World Anti-Doping Agency (WADA) President Witold Bańka said the dried blood spot (DBS) testing, first put in official use at the Beijing Olympic Winter Games, is an exciting development for anti-doping.
Bańka added this innovative testing method, which only takes a few drops of blood from the athlete's fingertip to dry on a blotting paper for scientists to analyse certain substances, carries several advantages over traditional forms.
"It's a practice easier to collect, transport and store the samples with additional benefits," said Banka.
The method, jointly developed by the International Olympic Committee (IOC), WADA, the International Testing Agency (ITA), National Anti-Doping Organisations in Australia, China, Japan, Switzerland and the United States, was used at last year's Tokyo Olympics for trials and will make its formal appearance at Beijing 2022.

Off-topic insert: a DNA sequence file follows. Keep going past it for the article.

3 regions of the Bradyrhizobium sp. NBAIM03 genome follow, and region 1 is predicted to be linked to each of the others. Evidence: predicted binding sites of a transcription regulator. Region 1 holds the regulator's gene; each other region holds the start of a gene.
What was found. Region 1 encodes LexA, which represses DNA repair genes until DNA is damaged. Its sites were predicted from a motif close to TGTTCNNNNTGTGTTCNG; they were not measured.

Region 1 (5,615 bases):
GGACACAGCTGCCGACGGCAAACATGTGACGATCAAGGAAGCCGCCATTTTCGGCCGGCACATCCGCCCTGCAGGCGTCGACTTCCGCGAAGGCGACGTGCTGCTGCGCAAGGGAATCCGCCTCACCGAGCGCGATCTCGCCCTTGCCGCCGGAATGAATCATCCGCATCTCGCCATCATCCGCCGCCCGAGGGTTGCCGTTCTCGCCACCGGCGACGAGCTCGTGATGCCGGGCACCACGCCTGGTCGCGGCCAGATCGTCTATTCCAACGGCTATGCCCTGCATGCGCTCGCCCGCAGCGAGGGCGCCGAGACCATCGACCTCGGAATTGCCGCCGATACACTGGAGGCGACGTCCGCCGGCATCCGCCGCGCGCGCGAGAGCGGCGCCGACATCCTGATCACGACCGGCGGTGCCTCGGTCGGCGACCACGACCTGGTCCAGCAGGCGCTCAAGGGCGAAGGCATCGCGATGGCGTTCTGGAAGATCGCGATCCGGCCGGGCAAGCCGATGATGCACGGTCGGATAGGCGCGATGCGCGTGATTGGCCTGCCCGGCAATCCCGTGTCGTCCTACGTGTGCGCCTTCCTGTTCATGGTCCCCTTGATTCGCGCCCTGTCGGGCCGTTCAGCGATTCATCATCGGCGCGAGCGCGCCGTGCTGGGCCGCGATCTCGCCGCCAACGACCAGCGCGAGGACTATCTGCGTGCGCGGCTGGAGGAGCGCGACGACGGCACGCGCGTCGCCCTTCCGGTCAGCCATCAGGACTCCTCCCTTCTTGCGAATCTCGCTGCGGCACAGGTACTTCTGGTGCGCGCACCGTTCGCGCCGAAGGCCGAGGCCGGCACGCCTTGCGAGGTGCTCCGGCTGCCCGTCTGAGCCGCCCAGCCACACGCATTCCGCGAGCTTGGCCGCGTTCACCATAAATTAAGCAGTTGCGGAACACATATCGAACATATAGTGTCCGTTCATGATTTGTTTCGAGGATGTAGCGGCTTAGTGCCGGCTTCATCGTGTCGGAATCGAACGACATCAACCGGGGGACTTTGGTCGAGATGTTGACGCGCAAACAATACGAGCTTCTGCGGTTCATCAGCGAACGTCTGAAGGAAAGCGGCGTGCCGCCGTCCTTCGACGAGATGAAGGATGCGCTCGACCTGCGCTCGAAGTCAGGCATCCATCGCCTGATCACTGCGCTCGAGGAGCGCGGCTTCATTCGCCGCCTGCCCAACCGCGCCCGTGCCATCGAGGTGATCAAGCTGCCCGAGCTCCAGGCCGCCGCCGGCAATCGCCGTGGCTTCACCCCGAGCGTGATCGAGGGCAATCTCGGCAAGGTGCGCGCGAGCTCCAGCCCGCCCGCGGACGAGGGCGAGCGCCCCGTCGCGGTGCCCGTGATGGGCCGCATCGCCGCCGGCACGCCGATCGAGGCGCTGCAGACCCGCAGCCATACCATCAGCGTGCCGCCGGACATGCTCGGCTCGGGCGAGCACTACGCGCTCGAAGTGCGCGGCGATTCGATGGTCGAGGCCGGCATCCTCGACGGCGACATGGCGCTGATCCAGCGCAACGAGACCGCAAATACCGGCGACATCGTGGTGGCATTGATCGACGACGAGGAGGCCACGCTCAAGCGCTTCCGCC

" It is easier to store as well and is cheaper to do. This means there will also be a possibility to do more tests” said Olivier Niggli, the WADA director general.
"It will not replace what is already existing, but it will come on top.”
WADA has advised athletes to exercise caution regarding potentially contaminated meat in the country, which has been known to contain low levels of the steroid clenbuterol.
WADA will be delivering a webinar on dried blood testing for athletes on Thursday 24th February. For details, please click here.